26 terms

Veterinary Hematology

Pathophysiology, disorders, diagnostic tests, laboratory values
PCV - Canine
PCV- Feline
TP - Canine
TP - Feline
Macrocytic RBC
Large mean corpuscular volume (MCV) - average erythrocyte is larger than standard size
Microcytic RBC
Small mean corpuscular volume (MCV) - average erythrocyte is smaller than reference size
Normocytic RBC
Mean corpuscular volume is WNL
Erythrocytes vary obviously in size.
Hypochromic RBC
Mean Cell Hemoglobin Concentration (MCHC) is lower than normal
Normochromic RBC
Mean Cell Hemoglobin Concentration (MCHC) is WNL
individual cell hemoglobin concentration varies obviously between erythrocytes.
Macrocytosis with concurrent hypochromia
Occurs during regeneration.
May be normal in poodles.
Microcytosis with concurrent hypochromia
Seen during iron deficiency, portosystemic shunts (PSS), and normal in some Akitas
Anemia - defined
A disease state defined by decreased erythrocyte number and/or decreased hemoglobin
Clinical signs of Acute Blood Loss
Causes hypovolemia but NOT anemia
PCV/TP will be initially normal; both will lower as volume increases and dilutes RBC and serum protein levels.
After 3-4 days, RBC numbers start to increase with anisocytosis, polychromasia
Clinical signs of Chronic Blood Loss
May not see any clinical signs, even with low PCV, as body compensates with erythropoietin release. When CS are seen, they include pale mm, lethargy, weakness, and compensatory tachypnea and tachycardia.
Usually very regenerative, with anisocytosis, polychromasia, reticulocytosis, nucleated RBCs
If concurrent iron deficiency, may also lead to non-regenerative anemia
Hormone necessary for erythropoesis (RBC formation).
Released by kidney at site of renal tubules.
Affects RBC formation, also involved in production of 2,3-disphosphoglyceric which promotes oxygenation of tissues with greatest demand by changing affinity of oxygen to hemoglobin
Treating blood loss
Ideally, pinpoint and treat underlying cause.
If hypovolemia, replace blood loss/volume. May also be indicated with chronic blood loss.
If iron deficiency, ferrous sulphate indicated for longer term --> C/I if infection is present!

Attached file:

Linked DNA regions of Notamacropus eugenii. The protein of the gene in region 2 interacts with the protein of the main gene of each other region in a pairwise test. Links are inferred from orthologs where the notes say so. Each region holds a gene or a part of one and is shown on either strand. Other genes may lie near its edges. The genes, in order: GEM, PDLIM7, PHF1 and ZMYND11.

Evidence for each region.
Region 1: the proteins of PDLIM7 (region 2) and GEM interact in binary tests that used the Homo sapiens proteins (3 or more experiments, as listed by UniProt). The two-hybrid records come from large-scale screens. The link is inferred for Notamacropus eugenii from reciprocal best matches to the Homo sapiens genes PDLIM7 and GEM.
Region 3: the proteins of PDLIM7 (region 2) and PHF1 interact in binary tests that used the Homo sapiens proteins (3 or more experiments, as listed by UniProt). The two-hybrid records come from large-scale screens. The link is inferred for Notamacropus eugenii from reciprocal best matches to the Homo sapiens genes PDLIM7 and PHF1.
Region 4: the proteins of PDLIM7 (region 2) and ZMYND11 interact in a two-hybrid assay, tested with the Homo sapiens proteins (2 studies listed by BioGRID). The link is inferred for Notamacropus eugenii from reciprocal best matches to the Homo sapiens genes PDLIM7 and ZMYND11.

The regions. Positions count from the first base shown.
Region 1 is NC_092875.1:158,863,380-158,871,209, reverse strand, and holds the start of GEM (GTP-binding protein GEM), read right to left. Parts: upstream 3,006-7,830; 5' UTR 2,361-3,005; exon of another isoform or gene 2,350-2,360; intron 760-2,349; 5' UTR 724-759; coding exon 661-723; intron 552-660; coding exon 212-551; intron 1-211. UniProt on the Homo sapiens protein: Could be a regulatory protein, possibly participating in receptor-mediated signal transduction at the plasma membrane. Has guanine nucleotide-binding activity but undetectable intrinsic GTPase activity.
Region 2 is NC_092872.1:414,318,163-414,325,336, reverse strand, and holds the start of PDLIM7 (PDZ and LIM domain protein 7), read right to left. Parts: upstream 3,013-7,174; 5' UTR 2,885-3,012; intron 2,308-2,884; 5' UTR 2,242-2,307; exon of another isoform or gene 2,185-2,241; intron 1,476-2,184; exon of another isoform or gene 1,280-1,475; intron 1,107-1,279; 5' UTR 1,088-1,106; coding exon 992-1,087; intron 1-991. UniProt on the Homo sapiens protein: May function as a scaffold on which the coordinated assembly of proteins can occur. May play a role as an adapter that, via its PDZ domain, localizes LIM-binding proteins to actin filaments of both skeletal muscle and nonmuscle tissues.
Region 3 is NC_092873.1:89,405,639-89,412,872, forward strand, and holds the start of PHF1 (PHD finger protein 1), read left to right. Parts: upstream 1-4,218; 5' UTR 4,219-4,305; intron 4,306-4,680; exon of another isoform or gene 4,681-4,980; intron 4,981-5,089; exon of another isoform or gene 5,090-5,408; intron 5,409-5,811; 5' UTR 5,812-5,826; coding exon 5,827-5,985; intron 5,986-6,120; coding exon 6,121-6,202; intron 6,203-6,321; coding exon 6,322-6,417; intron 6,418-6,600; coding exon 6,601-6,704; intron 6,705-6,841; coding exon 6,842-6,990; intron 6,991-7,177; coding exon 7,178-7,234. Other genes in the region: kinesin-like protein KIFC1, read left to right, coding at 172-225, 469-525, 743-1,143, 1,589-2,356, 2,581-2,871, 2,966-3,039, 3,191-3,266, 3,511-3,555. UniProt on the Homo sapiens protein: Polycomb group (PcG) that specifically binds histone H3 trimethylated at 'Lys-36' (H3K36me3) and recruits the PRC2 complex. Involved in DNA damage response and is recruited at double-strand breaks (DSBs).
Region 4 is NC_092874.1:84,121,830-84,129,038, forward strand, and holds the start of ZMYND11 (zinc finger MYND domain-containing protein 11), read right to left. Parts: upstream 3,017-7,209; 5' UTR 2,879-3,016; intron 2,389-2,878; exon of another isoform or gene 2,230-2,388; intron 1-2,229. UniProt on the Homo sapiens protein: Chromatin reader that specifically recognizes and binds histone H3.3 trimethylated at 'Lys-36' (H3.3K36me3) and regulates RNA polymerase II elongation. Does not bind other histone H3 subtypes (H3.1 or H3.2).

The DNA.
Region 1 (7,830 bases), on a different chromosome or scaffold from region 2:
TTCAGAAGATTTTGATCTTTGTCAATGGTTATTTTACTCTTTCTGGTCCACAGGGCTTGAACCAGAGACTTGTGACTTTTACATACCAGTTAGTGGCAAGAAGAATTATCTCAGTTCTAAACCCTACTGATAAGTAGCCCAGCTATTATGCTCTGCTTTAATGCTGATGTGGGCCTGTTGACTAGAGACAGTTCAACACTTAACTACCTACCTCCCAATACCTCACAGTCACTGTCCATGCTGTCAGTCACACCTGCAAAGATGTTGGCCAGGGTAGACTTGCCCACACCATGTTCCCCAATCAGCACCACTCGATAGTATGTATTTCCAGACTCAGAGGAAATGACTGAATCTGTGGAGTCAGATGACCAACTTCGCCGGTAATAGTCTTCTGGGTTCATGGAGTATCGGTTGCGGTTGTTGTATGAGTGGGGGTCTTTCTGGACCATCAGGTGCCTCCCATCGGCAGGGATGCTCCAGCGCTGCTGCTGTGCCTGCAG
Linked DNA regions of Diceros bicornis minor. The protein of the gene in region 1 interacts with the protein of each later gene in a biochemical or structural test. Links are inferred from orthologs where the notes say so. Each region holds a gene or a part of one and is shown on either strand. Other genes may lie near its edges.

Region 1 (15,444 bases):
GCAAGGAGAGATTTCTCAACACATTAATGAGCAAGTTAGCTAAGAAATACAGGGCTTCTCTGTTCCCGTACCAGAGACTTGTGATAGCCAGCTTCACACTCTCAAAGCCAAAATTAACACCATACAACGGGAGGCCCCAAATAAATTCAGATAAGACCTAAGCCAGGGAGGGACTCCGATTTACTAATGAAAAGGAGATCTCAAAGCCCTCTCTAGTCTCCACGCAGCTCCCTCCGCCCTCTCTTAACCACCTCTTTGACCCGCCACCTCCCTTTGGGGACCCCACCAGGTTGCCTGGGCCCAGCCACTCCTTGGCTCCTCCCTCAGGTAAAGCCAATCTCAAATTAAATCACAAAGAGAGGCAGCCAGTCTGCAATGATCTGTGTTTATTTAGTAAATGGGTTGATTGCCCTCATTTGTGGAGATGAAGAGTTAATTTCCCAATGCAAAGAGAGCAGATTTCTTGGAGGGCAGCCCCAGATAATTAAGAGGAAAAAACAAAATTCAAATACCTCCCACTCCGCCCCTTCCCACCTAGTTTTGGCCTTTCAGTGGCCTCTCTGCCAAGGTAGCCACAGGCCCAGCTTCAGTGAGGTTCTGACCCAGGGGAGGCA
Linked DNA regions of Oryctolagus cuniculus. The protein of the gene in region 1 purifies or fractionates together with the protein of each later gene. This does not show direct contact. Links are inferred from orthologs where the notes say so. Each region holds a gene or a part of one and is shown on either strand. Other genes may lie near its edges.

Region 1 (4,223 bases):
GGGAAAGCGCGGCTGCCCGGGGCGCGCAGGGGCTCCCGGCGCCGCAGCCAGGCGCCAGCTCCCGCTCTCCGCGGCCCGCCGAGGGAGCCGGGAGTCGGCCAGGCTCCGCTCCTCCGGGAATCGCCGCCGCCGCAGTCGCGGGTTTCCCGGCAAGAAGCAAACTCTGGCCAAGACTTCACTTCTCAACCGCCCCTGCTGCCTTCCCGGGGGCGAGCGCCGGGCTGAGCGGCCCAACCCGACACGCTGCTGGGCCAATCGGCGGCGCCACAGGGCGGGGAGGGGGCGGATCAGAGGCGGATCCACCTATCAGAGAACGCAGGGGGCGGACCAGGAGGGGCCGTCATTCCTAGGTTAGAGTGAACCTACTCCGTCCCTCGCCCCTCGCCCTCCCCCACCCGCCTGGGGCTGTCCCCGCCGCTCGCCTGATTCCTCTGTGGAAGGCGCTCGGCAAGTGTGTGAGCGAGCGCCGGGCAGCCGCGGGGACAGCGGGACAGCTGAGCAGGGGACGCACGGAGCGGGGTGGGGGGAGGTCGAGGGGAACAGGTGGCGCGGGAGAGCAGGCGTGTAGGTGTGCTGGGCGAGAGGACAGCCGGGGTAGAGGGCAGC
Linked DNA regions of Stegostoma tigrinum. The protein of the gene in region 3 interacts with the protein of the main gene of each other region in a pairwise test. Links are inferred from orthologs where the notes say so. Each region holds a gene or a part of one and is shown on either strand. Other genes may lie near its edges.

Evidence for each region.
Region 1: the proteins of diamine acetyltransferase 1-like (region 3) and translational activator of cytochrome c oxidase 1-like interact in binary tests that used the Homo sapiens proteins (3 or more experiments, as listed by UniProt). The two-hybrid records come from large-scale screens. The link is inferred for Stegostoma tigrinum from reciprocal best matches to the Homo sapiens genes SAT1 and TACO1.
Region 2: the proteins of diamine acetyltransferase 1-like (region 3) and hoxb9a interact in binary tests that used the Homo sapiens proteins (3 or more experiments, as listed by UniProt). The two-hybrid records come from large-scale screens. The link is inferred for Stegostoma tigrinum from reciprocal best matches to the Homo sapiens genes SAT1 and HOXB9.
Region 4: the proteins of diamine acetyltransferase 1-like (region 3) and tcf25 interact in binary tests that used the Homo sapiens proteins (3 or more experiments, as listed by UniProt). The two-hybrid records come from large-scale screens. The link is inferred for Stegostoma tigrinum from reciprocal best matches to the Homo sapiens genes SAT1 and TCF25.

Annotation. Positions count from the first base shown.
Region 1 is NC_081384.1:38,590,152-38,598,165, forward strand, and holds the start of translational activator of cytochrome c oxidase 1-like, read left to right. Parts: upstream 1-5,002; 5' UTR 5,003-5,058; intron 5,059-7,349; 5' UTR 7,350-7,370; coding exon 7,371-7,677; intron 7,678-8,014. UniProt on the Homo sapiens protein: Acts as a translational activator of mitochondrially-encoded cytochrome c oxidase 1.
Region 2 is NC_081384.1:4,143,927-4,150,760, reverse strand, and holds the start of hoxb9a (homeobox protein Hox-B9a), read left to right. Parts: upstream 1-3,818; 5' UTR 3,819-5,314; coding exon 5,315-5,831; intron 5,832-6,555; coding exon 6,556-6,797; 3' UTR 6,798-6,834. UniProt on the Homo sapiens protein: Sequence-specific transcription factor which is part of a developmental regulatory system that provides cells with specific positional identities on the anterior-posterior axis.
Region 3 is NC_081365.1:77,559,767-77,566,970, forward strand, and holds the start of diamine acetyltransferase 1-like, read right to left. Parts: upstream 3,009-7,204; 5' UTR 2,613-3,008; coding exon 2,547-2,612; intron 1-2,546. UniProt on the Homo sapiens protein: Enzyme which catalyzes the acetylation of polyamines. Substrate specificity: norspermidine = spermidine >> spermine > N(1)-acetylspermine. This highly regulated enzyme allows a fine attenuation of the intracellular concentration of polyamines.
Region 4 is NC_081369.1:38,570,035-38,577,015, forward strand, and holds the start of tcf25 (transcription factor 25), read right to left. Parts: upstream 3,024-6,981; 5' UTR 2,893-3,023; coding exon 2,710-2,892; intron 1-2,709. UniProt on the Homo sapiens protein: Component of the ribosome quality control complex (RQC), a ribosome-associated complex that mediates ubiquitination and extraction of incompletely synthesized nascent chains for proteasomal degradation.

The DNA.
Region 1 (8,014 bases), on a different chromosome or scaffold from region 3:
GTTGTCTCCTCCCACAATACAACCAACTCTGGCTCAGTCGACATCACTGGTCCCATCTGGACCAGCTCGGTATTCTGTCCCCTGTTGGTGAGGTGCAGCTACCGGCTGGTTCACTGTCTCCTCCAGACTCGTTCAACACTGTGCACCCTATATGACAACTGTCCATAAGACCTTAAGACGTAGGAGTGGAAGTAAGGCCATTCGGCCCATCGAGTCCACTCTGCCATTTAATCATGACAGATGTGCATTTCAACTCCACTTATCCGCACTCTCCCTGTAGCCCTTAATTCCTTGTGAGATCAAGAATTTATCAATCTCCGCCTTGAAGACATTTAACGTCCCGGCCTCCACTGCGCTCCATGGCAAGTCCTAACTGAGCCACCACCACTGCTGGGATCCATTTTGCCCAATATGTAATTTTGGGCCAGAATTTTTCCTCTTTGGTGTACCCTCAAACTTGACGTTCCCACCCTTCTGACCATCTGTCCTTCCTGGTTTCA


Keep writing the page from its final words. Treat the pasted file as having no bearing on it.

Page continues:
DDx Hemolytic anemia
- Hemangiosarcoma
- Babesia
- Heinz body anemia
- Copper toxicity
- Zinc-induced
- Severe hyperphosphatemia
- FeLV
- Mycoplasma hemofelis (FIA)
Hemolytic anemia
- Only RBCs affects --> normal volume, protein concentration, and leukocyte concentration.
- Initially appears non-regenerative, until marrow responds after 3-5 days
- May cause jaundice,hemoglobinuria, hemoglobinemia
Pathological basis of jaundice following hemolytic anemia
Hemoglobin from RBC lysis is metabolized by liver and excreted into the bile, which may overwhelm the liver and lead to jaundice.
- Binds hemoglobin from intravascular hemolysis
- Once reserve become overwhelmed, Hg remains in blood and is excreted in urine, resulting in the hemoglobinemia and hemoglobinuria seen with hemolytic anemia
Extravascular hemolysis
- Does not cause Hg to enter circuation, so jaundice is only seen during a crisis
Heinz body anemia
- RBC anti-oxidant system is overwhelmed
- Results in oxidative damage to the RBC globin and sbsequent damage to the RBC membrane
Commonly after toxicities --> paracetamol/acetaminophen, onions, zinc, propylene glycol
- Appear as single, rounded protrusions of the RBC membrane, or pale and non-staining regions that are non-central
Immune-mediated hemolytic anemia
- #1 cause of canine hemolysis
- Possible concurrent thrombocytopena (Evan's syndrome)
- Dx: via slide agglutination, spherocytosis, and a positive coombs test
- Tx: underlying cause (if known), transfusion prn or oxyglobin, immunosuppressive drugs (prednisolone, cyclosporin, azithioprine, vincristine for thrombocytopenia)
- Causes include drugs, toxicity, immune-related, parasites, post-vax, but most are idiopathic
irregularly contracted RBCs, are smaller and w/o normal center